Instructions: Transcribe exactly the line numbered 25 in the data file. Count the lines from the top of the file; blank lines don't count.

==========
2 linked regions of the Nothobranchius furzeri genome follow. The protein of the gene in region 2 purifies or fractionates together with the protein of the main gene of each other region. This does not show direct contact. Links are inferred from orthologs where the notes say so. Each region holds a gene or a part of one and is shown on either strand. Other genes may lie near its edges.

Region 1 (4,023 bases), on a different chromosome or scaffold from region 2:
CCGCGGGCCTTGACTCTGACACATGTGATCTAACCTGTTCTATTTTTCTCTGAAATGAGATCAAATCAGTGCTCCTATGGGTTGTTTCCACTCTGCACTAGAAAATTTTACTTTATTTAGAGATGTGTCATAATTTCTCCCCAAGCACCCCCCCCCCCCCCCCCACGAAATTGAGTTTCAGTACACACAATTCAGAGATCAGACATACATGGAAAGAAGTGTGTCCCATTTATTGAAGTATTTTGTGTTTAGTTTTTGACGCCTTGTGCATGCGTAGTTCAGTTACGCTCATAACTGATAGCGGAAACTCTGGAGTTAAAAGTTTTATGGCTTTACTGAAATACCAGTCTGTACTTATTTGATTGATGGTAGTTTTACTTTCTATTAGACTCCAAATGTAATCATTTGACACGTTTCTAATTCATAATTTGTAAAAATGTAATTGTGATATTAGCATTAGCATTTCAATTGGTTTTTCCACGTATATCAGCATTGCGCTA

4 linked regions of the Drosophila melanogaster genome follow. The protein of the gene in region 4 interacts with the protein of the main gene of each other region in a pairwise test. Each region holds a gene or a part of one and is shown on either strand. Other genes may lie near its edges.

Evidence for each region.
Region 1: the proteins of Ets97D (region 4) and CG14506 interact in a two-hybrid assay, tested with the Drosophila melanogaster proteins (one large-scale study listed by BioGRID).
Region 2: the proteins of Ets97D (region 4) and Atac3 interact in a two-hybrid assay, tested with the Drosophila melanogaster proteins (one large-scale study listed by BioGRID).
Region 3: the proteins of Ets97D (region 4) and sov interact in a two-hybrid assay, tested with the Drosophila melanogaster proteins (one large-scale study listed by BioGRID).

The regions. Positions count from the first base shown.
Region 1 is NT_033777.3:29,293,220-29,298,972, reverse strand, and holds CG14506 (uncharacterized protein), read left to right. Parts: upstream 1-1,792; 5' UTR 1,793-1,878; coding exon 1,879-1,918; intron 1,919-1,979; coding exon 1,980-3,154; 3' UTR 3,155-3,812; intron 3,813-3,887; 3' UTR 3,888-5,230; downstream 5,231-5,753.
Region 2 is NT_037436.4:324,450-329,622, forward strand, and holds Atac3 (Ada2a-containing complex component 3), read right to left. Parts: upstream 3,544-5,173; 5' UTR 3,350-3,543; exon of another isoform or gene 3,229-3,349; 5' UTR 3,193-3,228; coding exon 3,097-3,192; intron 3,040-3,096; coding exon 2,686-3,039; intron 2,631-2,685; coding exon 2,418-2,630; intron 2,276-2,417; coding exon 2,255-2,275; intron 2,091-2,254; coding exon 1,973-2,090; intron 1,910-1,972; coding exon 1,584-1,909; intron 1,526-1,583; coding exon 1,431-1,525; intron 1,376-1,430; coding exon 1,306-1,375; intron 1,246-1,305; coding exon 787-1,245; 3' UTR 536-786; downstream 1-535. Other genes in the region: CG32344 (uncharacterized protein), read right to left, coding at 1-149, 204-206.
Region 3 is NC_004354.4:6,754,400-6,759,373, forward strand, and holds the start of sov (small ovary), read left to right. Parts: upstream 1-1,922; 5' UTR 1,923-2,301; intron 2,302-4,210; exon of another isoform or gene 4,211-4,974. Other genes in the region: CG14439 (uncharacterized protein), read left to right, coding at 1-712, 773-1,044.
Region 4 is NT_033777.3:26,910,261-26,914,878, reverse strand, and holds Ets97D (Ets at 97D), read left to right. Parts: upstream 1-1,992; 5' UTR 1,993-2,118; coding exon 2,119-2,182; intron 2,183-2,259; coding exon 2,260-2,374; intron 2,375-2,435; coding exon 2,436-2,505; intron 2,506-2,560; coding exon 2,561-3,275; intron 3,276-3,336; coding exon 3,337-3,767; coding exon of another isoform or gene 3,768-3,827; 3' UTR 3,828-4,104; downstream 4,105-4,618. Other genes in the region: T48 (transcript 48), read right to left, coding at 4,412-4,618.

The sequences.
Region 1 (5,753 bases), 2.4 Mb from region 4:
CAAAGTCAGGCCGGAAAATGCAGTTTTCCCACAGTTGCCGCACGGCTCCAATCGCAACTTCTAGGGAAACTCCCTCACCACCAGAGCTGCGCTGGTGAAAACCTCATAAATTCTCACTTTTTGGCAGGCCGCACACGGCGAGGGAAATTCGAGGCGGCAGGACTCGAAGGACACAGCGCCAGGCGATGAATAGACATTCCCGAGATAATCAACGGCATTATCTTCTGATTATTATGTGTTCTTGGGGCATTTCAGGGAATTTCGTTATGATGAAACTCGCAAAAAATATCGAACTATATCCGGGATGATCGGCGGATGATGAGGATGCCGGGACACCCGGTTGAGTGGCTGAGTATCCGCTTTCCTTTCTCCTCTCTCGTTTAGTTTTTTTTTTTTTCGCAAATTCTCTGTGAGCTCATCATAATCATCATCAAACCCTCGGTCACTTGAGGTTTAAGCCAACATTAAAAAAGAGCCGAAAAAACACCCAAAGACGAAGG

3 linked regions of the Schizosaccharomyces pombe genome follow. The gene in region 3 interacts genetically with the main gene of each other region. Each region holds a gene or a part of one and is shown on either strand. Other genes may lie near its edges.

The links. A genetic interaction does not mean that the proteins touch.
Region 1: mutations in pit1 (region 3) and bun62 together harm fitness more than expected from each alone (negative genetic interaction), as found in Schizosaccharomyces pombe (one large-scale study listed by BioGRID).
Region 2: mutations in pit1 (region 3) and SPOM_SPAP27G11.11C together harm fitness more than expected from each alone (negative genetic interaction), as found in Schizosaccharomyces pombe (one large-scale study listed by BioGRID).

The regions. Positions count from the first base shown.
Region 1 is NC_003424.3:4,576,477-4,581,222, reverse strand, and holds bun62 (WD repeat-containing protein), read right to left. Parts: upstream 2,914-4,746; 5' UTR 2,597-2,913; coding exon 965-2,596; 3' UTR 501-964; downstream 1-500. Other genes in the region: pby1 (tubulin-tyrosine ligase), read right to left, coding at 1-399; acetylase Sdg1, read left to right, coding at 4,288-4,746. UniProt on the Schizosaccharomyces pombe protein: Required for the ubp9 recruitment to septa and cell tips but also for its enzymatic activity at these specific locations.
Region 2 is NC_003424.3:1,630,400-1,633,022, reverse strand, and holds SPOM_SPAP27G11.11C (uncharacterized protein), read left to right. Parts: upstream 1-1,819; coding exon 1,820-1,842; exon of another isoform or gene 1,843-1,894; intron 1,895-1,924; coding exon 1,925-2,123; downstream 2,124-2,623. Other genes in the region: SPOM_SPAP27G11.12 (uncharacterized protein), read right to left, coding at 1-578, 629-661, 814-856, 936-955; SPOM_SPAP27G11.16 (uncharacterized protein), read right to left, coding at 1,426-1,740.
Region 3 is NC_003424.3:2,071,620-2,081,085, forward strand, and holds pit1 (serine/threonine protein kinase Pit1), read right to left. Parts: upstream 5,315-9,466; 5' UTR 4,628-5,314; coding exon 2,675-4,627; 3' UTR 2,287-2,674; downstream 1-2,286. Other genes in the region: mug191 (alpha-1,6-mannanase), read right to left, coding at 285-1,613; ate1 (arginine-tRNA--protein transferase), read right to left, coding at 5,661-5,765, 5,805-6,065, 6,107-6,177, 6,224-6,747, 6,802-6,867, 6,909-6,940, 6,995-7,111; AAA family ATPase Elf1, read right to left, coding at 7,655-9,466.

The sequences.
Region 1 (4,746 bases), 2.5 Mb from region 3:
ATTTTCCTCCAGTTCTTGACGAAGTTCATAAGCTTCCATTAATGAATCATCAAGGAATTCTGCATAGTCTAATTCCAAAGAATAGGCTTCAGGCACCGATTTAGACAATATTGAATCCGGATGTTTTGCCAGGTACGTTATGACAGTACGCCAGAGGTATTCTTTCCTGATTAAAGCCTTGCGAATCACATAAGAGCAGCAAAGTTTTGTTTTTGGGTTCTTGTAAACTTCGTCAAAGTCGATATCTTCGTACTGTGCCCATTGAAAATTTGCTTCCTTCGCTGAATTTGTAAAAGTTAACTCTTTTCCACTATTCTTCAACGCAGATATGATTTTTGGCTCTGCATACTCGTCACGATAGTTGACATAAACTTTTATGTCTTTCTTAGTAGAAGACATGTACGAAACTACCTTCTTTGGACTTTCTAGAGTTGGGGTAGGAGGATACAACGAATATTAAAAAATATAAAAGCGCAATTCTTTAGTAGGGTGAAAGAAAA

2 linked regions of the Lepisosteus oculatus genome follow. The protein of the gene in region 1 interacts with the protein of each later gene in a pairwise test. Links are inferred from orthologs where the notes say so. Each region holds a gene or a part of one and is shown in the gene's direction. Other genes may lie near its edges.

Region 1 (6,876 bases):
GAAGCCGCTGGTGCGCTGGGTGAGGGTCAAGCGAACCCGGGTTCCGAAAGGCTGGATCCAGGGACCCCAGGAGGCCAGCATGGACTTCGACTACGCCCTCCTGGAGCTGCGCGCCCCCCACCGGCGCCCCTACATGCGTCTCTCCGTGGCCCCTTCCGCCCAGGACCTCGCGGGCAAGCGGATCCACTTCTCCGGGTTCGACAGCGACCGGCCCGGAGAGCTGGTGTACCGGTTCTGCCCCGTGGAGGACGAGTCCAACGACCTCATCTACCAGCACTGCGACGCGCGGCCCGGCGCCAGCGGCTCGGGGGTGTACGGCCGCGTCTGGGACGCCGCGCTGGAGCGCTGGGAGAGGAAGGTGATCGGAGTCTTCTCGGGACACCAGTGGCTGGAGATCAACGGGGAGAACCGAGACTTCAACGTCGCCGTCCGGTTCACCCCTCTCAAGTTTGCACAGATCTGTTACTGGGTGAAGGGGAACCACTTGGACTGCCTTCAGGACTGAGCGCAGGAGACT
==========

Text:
The sequences.